Instructions for Examiners on Transfer Pricing Issue Examination Scope - Appropriate Application of IRC §6662(e) Penalties


Notice: Historical Content

This is an archival or historical document and may not reflect current law, policies or procedures.

January 12, 2018

Control No: LB&I-04-0118-003


From: Douglas W. O’Donnell  
Commissioner, Large Business and International Division
Subject: Instructions for Examiners on Transfer Pricing Issue Examination Scope - Appropriate Application of IRC §6662(e) Penalties

This Directive provides instructions to Large Business & International (LB&I) examiners with respect to the assertion of penalties in certain transfer pricing examinations.


Transfer pricing issues make up a substantial portion of the LB&I inventory.  As a result, significant LB&I resources are devoted to transfer pricing issues.  LB&I recognizes that it needs to manage transfer pricing issues under examination and related resources in the most efficient and effective manner possible.  This Directive provides instructions with respect to managing certain transfer pricing issues in inventory.

This Directive only applies to examinations of LB&I taxpayers (i.e., assets equal to or greater than $10,000,000) who are required to file (including extensions) forms 5471 or 5472 with their original annual US tax return.

TRANSFER PRICING EXAMINATION GUIDANCE: IRC §6662(e) penalties should be applied if appropriate

Regulations require the IRS to apply penalties when the taxpayer fails to create or to timely provide IRC §6662(e) documentation or when the IRC §6662(e) documentation provided is unreasonable or inadequate, assuming the net adjustment penalty thresholds are met.

In May 1993, the House Report (103-111 (for H.R. 2264)) for the Omnibus Budget Reconciliation Act of 1993 (P.L. 103-66) (Title XIII-Revenue Reconciliation Act of 1993) that strengthened the penalty rules stated: “The committee does not believe that a section 482 adjustment that exceeds the threshold generally should escape the penalty unless the taxpayer can show that the return position was arrived at after bestowing a reasonable amount of attention to the issue.”  Thus, the penalty rules serve the dual purpose of holding taxpayers accountable for the reasonableness of their return positions and helping to motivate taxpayers and their advisors to not only take reasonable return positions but also to adequately document them.  Unless a taxpayer’s IRC §6662(e) documentation is adequate and timely, the regulations require the net adjustment penalty to be assessed in every case where the penalty thresholds are met.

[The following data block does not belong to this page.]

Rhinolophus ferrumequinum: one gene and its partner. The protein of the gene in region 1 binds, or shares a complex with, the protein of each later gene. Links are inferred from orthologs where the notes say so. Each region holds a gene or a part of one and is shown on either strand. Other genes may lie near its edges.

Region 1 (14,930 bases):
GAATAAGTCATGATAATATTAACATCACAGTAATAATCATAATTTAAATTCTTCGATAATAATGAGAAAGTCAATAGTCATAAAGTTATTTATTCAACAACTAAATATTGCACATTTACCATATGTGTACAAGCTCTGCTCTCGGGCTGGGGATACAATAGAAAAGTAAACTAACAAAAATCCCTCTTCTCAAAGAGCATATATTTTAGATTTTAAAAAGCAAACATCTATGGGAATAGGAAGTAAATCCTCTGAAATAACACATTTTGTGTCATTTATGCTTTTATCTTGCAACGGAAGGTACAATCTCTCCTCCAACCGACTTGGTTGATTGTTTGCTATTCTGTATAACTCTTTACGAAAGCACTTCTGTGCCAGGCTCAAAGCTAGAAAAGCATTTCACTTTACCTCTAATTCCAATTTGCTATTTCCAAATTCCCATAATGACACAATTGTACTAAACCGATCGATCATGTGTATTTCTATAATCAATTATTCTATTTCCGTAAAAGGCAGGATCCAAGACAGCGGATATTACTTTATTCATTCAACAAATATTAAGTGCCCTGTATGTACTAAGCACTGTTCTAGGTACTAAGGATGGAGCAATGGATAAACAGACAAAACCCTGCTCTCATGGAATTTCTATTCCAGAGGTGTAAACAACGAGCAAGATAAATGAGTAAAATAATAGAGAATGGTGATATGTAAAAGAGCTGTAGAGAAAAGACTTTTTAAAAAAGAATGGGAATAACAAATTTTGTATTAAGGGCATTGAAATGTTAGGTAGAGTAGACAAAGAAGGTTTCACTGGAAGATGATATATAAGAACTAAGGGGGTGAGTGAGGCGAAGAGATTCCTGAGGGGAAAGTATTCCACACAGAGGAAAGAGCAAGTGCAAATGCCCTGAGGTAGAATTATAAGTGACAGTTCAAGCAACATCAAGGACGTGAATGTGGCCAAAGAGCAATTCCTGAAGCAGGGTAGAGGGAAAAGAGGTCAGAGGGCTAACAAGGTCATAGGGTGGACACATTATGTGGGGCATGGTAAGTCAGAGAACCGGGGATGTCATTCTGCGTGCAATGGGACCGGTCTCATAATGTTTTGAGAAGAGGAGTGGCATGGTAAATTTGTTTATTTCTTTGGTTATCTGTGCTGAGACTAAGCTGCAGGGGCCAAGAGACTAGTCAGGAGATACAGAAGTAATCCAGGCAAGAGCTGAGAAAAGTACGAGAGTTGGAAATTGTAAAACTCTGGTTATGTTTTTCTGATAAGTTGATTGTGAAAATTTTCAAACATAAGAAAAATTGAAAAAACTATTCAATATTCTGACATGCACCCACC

Failure to apply penalties when appropriate has adverse consequences.  First, we may not be properly using a legislative tool intended to encourage taxpayer compliance. Second, there is less incentive for taxpayers to initially provide adequate and timely documentation.  Inadequate, incomplete or untimely production of documentation at the start of the examination makes it much more difficult and resource intensive for the examination team to assess a taxpayer’s reporting position and adds to audit time, which is also an increased taxpayer burden.  Appropriate application of penalties when documentation is inadequate maintains accountably and encourages reasonable and well-documented return positions that may be assessed more efficiently, saving resources for both the IRS and taxpayers.

Having IRC §6662(e) documentation does not automatically protect against penalties.   The IRC §6662(e) documentation must also be assessed for adequacy and reasonableness.   To meet the reasonable cause exception of the penalty regulations, taxpayers must document they reasonably selected the best method for their analysis and they reasonably applied that best method.  Factors to consider in evaluating the adequacy of a taxpayer’s transfer pricing documentation are outlined in the regulations. For example, a taxpayer cannot rely on an unreasonable selection or application of a specified method to avoid penalties (e.g., inaccurate inputs, failure to adequately search for or consider material information, failure to follow best method rule in selecting and applying the method, results that differ significantly from the arm’s length result and that are sizable in relation to the controlled transaction, etc., are indications the IRC §6662(e) documentation may be inadequate).